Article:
Private-equity activity in healthcare services across the U.S. has steadily increased over the last decade, according to PitchBook. Deals totaled $77.5 billion in 2021, up from $66.3 billion in 2020 and $76.6 billion in 2019.
In Illinois, private-equity healthcare dealmaking surged to $35 billion last year on the mega-buyout of hospital supplier Medline Industries. Excluding that transaction, private-equity firms cut deals worth a total of $1.7 billion in Illinois last year, about the same as 2020’s total.
“Healthcare is probably one of the highest-potential investment areas over the next 10 or 20 years,” says Harry Kraemer, a professor at Northwestern University and former CEO of Baxter International. “People are living longer, the baby boomers are getting older and . . . every time you extend life, people are going to need more healthcare.”
Blessing warns that private-equity financial practices would put healthcare at risk in Quincy. They point out that Ares recently pulled a $209 million dividend out of Duly in a debt-funded transaction. A Moody’s Investor Service report said the distribution showed “the aggressive nature” of Ares’ financial policies and left Duly “weakly positioned.”
“This is an incredibly problematic and pretty controversial practice that private-equity firms will engage in,” says Eileen O’Grady, a research and campaign manager at Private Equity Stakeholder Project, a Washington, D.C.-based nonprofit that’s critical of private equity’s effect on essential industries. “There’s no benefit to the company itself or to the patients or to the workers. The only people it really benefits are the private-equity firms and their investors.”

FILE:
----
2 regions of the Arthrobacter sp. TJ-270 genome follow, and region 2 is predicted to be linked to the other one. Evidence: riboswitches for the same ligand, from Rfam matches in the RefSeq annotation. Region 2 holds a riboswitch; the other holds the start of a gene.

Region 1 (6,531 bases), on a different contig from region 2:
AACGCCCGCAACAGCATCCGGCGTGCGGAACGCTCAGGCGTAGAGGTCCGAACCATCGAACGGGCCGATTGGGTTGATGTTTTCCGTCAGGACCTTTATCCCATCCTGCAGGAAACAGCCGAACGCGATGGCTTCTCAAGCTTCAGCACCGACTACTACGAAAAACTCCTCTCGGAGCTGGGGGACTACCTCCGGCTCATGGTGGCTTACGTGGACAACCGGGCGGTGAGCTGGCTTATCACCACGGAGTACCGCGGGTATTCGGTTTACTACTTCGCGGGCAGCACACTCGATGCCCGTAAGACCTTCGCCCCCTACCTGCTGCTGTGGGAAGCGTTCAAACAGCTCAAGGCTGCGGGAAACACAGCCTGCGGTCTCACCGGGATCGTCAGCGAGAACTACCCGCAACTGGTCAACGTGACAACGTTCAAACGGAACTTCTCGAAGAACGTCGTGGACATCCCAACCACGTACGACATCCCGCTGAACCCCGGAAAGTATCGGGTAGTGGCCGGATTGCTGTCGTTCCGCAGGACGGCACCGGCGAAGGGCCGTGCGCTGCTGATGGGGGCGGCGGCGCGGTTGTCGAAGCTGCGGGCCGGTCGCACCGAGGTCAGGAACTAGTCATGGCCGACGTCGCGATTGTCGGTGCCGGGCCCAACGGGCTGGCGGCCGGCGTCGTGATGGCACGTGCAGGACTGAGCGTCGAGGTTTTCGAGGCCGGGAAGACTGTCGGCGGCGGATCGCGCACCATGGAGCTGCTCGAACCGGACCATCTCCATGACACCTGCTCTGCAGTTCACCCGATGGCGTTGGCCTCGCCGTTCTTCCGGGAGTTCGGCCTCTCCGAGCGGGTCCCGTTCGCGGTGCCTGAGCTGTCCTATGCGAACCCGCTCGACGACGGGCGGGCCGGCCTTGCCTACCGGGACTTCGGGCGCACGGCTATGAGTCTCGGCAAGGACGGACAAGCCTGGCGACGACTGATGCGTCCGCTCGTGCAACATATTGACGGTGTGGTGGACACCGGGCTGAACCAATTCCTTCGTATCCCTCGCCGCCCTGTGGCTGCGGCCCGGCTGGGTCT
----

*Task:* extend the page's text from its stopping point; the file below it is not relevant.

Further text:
Defenders of private equity say their investments can help prop up struggling hospitals and give them more time to improve operations. In a recent report, the American Investment Council, an industry trade group, highlighted private-equity-backed investment in urgent care facilities in rural areas.
“Private equity is playing a powerful role in expanding healthcare access to Americans living in rural communities,” AIC President and CEO Drew Maloney said in a statement.
Criticism of private equity’s healthcare push has intensified over the last several years, as firms have acquired nonprofit hospitals and transformed them into for-profit entities by cutting essential but unprofitable services. While the circumstances in Quincy don’t involve a takeover of Blessing Hospital, QMG’s focus on lucrative specialized services could have a similar effect, Gainer says.
“If you take higher-paying, greater reimbursement or those that tend to be covered by private insurance, and you separate those out to a purely for-profit scenario, what you do is you weaken the ability to revive the healthcare for everyone else,” Gainer says. “It’s really important for us to understand that the healthcare ecosystem exists in a balance. Before we can make changes to it, we have to be thoughtful.”
This story first appeared in our sister publication, Crain's Chicago Business.